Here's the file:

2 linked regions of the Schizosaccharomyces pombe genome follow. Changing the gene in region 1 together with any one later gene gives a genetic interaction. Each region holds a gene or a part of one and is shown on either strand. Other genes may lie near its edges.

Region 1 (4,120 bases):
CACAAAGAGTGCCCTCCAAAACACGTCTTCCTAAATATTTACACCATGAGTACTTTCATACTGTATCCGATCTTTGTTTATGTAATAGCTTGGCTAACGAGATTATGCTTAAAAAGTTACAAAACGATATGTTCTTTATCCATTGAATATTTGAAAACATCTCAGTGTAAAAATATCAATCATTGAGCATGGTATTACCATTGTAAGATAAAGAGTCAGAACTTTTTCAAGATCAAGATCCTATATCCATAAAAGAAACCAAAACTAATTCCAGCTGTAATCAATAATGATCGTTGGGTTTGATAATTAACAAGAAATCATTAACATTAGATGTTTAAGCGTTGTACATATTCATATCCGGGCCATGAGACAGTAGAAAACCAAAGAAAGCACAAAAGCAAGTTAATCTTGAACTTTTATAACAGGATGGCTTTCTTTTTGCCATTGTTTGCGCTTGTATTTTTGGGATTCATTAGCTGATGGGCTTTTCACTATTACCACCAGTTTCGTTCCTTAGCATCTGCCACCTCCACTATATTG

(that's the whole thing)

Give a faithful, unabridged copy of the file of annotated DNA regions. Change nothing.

2 linked regions of the Schizosaccharomyces pombe genome follow. Changing the gene in region 1 together with any one later gene gives a genetic interaction. Each region holds a gene or a part of one and is shown on either strand. Other genes may lie near its edges.

Region 1 (4,120 bases):
CACAAAGAGTGCCCTCCAAAACACGTCTTCCTAAATATTTACACCATGAGTACTTTCATACTGTATCCGATCTTTGTTTATGTAATAGCTTGGCTAACGAGATTATGCTTAAAAAGTTACAAAACGATATGTTCTTTATCCATTGAATATTTGAAAACATCTCAGTGTAAAAATATCAATCATTGAGCATGGTATTACCATTGTAAGATAAAGAGTCAGAACTTTTTCAAGATCAAGATCCTATATCCATAAAAGAAACCAAAACTAATTCCAGCTGTAATCAATAATGATCGTTGGGTTTGATAATTAACAAGAAATCATTAACATTAGATGTTTAAGCGTTGTACATATTCATATCCGGGCCATGAGACAGTAGAAAACCAAAGAAAGCACAAAAGCAAGTTAATCTTGAACTTTTATAACAGGATGGCTTTCTTTTTGCCATTGTTTGCGCTTGTATTTTTGGGATTCATTAGCTGATGGGCTTTTCACTATTACCACCAGTTTCGTTCCTTAGCATCTGCCACCTCCACTATATTG